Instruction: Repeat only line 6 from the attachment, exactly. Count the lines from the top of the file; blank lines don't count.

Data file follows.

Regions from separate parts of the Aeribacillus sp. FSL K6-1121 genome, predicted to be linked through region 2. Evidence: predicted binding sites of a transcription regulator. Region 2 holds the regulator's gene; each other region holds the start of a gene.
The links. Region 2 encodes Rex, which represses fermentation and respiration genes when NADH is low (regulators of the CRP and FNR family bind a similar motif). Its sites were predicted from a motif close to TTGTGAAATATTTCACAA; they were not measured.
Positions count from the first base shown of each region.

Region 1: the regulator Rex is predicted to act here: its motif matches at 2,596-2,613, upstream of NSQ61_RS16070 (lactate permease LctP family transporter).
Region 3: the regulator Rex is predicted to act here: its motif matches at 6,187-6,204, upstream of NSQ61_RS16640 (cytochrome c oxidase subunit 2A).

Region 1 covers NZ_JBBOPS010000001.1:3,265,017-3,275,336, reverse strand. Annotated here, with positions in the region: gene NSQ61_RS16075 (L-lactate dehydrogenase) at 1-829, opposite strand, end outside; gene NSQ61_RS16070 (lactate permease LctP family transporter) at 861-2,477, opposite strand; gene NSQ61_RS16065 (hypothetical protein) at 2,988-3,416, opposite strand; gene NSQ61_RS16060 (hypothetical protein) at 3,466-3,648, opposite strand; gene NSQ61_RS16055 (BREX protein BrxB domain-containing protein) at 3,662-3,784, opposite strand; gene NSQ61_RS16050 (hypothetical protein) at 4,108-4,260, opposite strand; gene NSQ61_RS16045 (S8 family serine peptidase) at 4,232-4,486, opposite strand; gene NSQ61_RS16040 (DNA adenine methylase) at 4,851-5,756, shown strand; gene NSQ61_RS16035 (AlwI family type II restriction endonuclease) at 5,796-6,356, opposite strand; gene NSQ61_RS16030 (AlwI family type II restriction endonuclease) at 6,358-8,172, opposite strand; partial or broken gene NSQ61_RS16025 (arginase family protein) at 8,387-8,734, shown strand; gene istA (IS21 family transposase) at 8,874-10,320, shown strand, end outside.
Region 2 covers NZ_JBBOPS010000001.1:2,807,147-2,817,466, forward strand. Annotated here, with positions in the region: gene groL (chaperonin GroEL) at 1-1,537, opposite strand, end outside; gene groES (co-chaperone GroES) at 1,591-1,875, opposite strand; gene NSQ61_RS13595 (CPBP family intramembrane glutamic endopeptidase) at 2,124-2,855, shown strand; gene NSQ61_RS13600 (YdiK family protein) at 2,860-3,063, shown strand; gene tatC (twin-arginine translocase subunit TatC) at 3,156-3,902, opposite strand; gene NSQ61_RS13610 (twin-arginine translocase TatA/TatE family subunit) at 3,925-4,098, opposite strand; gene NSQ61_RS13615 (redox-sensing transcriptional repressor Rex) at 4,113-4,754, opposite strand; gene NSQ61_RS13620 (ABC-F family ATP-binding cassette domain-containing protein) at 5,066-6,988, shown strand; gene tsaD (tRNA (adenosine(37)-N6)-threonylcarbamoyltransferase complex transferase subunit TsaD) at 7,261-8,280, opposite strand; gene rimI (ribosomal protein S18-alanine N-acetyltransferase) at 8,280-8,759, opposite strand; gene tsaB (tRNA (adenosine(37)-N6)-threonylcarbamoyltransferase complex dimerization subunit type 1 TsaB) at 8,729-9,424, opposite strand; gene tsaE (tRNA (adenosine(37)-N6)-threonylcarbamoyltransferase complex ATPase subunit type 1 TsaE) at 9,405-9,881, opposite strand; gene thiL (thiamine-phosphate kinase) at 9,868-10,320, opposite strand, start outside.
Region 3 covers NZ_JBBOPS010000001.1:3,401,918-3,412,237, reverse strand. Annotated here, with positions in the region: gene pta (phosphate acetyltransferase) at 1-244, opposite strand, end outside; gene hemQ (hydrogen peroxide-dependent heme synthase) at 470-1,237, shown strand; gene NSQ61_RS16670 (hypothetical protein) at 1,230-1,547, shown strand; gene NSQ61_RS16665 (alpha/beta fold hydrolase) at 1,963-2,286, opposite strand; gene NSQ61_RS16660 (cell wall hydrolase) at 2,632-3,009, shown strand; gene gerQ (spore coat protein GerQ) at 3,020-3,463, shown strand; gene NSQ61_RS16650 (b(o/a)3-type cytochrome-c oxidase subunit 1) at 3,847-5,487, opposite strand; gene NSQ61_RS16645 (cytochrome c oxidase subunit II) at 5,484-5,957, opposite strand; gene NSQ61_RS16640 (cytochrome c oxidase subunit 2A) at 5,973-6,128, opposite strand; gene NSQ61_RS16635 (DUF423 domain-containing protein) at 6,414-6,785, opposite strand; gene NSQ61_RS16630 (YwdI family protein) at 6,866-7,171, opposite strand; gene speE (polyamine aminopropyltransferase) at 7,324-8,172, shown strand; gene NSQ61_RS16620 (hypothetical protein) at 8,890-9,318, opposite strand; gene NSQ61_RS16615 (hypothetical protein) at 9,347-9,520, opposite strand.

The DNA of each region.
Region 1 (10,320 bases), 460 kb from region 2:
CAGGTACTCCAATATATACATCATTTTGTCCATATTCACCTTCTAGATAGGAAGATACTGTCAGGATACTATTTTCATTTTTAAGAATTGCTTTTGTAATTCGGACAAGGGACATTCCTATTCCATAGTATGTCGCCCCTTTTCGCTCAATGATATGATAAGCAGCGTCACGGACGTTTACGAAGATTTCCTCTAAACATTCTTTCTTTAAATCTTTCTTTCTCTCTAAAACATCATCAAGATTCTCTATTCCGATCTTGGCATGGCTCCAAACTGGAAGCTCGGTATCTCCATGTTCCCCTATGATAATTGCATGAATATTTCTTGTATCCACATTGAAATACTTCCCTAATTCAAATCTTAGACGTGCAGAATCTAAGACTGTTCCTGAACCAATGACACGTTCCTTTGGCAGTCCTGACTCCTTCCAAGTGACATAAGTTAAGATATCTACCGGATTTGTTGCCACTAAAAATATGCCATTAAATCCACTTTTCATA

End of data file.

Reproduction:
Region 1 covers NZ_JBBOPS010000001.1:3,265,017-3,275,336, reverse strand. Annotated here, with positions in the region: gene NSQ61_RS16075 (L-lactate dehydrogenase) at 1-829, opposite strand, end outside; gene NSQ61_RS16070 (lactate permease LctP family transporter) at 861-2,477, opposite strand; gene NSQ61_RS16065 (hypothetical protein) at 2,988-3,416, opposite strand; gene NSQ61_RS16060 (hypothetical protein) at 3,466-3,648, opposite strand; gene NSQ61_RS16055 (BREX protein BrxB domain-containing protein) at 3,662-3,784, opposite strand; gene NSQ61_RS16050 (hypothetical protein) at 4,108-4,260, opposite strand; gene NSQ61_RS16045 (S8 family serine peptidase) at 4,232-4,486, opposite strand; gene NSQ61_RS16040 (DNA adenine methylase) at 4,851-5,756, shown strand; gene NSQ61_RS16035 (AlwI family type II restriction endonuclease) at 5,796-6,356, opposite strand; gene NSQ61_RS16030 (AlwI family type II restriction endonuclease) at 6,358-8,172, opposite strand; partial or broken gene NSQ61_RS16025 (arginase family protein) at 8,387-8,734, shown strand; gene istA (IS21 family transposase) at 8,874-10,320, shown strand, end outside.